Favorite Local Artists Offering Affordable Art

Lindsey Fox uses the grand outdoors as her muse. I love seeing her interpretations of some of the Pacific Northwest’s most beautiful wilderness areas—and even more than that, I love that she has affordable prints!

Renée Lopez is the artist behind Miss Lopez Media, photographing Portland through the lenses of music, activism, and women of color and the LGBTQ community. You can hire her for a shoot, or buy a print of her stunning images.

I’ve long been eyeing one of Stacey Rozich’s prints, which she tells me will go on sale sometime this winter. Her mix of talent and creepy imagination make her the ideal artist, IMHO. (She’s not a Portlandian, but has PNW roots.)

In Portland via Chile, Camila Araya and Daniela Ragan founded Letra Chueca, an independent Latinx-run press. They do great work, and I don’t only think that because I absolutely need this raccoon print:

I would drink the shit out of some herbal tea that comes in this mug, by Minu Oh of Clay Factor Ceramics. Also, her descriptions make me lol: “Staring at this cup will transport you to Jupiter. Plain and simple.” (Not obsessed w/ rainbow, like me? Check out her vases!!)

Ka’ila Farrell-Smith is a contemporary Klamath Modoc visual artist based out of Portland. I first learned about her on OPB’s Art Beat, which is another great artist discovery tool. She sells prints on her website!

L.A. Caldwell and the team behind Minnie + George sew by hand!! all of their leather goods, so they pretty much count as works of art.

Ana Eugenia is jewelry made by artist Annie Hinkes in her garage in Portland. (It’s cold. I’ve been in there.) She’s also hilarious, an activist, and a pretty fabulous friend. (Yep, this post is pretty much just a real elaborate ploy to promote my friends.)

Here’s a necklace my brother, sister, and I bought for our mom! Our initials are stamped on the back. Which BTW, this is a great strategy for buying or requesting art. Have the whole family go in on one gift, so you can actually afford something legit!

Yas Imamura of Quill and Fox makes some of the best greeting cards in Portland. (And has prints on sale for ten doll hairs!)

Alison O’Donogue makes art for brains like mine that reject minimalism and order. She makes affordable prints available in her Etsy shop!

Kelli MacConnell does fabulous woodblock printing of Pacific Northwest landscapes, but I’m partial to her trees.

Jessica Astrella of J.Ro.Cro is an ultra-talented lettering artist and illustrator who IS ALSO MY FRIEND!! While she specializes in paper goods for weddings, she also does prints and will paint an adorable portrait of your pooch. (She’s doing one of my mom’s dog now!!)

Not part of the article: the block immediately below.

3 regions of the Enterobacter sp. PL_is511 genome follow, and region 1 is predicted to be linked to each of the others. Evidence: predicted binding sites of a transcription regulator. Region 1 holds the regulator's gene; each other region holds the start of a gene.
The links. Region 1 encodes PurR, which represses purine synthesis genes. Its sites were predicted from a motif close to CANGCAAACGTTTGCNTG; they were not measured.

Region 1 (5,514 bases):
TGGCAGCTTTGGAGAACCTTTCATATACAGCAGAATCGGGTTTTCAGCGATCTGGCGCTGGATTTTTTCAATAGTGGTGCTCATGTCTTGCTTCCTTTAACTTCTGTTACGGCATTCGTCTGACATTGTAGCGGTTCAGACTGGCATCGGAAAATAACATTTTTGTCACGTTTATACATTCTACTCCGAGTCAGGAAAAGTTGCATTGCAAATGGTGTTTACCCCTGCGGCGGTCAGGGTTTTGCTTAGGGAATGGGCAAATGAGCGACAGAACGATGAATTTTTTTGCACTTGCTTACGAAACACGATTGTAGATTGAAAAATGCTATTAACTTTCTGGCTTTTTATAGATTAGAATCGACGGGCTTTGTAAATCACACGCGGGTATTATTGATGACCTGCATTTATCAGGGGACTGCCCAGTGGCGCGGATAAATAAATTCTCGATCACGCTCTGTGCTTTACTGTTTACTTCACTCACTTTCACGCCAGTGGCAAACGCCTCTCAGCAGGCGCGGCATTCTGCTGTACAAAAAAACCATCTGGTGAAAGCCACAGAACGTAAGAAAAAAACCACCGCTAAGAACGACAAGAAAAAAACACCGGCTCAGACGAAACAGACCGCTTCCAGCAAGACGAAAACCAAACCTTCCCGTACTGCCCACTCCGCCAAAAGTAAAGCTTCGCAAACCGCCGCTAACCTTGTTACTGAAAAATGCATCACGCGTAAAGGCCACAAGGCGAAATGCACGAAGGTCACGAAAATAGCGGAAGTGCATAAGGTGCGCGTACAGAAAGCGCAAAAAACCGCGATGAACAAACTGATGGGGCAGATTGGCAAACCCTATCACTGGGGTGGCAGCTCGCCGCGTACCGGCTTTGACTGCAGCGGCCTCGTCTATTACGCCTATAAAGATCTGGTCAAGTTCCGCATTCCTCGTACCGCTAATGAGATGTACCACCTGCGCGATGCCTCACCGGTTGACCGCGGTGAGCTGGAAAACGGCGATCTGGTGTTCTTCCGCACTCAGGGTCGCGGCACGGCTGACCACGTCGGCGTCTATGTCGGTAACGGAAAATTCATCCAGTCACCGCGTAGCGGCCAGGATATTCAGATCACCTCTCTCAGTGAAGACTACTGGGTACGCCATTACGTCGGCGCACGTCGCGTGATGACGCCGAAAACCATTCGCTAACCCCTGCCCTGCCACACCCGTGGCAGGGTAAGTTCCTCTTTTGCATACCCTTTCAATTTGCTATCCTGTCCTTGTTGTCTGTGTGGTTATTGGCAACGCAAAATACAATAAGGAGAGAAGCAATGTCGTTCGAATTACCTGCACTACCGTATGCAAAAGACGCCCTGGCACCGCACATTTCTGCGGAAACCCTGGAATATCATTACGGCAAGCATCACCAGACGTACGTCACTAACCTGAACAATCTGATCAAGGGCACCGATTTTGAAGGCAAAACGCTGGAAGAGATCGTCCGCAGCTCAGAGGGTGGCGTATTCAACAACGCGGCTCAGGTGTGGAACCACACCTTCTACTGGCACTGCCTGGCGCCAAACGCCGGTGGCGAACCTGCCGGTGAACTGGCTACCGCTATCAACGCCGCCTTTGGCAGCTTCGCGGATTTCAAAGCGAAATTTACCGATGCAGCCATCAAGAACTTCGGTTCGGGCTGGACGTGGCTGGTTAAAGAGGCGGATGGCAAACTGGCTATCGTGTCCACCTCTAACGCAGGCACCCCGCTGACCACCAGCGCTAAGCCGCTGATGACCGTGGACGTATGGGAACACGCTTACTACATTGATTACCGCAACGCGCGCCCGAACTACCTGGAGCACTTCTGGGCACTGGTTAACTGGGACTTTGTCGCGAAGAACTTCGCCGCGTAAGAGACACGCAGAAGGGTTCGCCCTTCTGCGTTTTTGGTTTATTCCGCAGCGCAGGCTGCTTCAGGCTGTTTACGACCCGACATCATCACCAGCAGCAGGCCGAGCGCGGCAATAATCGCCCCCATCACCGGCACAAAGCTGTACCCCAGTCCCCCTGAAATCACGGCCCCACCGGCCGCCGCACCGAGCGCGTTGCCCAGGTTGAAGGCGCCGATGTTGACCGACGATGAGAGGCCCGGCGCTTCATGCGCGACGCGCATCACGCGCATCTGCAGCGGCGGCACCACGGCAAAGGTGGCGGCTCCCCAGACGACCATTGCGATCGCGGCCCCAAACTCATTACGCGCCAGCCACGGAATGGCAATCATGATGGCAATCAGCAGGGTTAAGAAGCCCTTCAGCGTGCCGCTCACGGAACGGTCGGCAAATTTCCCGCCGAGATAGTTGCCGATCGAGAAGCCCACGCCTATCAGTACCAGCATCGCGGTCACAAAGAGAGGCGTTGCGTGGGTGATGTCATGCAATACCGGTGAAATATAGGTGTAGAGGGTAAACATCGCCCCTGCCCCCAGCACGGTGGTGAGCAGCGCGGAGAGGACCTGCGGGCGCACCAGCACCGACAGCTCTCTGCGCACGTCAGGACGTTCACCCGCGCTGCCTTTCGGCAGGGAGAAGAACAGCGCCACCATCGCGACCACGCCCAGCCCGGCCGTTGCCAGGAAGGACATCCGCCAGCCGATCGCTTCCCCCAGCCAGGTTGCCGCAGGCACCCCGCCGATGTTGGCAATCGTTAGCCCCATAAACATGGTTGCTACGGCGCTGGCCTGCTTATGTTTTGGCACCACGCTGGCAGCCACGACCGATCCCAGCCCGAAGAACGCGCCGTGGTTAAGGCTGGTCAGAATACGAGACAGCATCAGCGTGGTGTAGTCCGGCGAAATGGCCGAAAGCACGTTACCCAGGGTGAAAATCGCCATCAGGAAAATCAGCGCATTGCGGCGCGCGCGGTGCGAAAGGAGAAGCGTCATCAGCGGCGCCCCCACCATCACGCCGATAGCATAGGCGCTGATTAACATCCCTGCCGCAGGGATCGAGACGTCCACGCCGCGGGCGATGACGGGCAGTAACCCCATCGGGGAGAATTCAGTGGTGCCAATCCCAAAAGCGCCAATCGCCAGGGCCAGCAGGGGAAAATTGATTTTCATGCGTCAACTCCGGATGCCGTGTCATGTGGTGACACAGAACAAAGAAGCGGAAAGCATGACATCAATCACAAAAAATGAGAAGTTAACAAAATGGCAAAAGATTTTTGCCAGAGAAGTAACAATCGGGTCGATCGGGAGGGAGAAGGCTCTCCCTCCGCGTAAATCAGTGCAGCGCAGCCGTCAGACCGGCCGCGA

Looking to wear some art? Art that says I’m a badass bitch and take me as I am (and whoops here’s a little bit of nipple)? Santa Maria‘s 70s-inspired jumpsuits are designed by Stephanie Sartori, who is my dear Brazilian friend from college. So no, she’s not a Portlandian either, which is fine because if you want clothes that aren’t flannel or Gore-Tex, you’re gonna have to look somewhere else.

Don’t be fooled by Santa Maria’s gorgeous, effortless Instagram feed; what goes on behind closed doors is some ridiculously hard work. I think Stephanie has the talent to make it big, but until then—it’s sewing and slangin’, piece by piece by piece.

And truly, it has been my conversations with Stephanie that compelled me to write this post. As a person who quit corporate to embark on a creative journey herself, I’m feeling extra-sensie to the plight of artist. Guys, it’s a fucking hustle. People want entertainment for free—I’m guilty of this!!—but this ALWAYS comes at the cost of the people doing the creating.

Also, just FOLLOWING artists/makers on Instagram or signing up for their newsletters HELPS. This shouldn’t be rocket science, but the bigger following one has, the more opportunity that comes a-knockin’. In this way, you don’t even have to buy to support your local creator 🙂

(Wanna support me? As you know, I blog for free—no ads, no weird pushing of products you don’t need. Well, except red rubber jumpsuits made by my friend. But I’m not paid for that!! Sign up for my pleasant and infrequent newsletter.)

***The above list is by no means all-inclusive. These are simply local artists I’ve been following and love. Could this list be more diverse? HELL YES!! If you know an artist—of any gender, color, age, sexual orientation, or ability—who you think should be featured on my next list, send me their information! Even better, post it in the comments below so everyone reading can discover their work. **

Happy Thanksgiving, doggies!! I am grateful to YOU and all of the support you’ve given me this last year. Xo

1 Comment

  1. the Budget Epicurean on November 29, 2017 at 10:42 am

    Excellent points, we could all use a little accountability about voting with our dollars. I don’t buy much, but I try to be mindful about the things I do buy. It’s also like “It’s shocking how few women are in power in art! How is this still shocking? It’s going to be shocking once it isn’t shocking anymore because we’ve finally balanced it and now women are 50%”.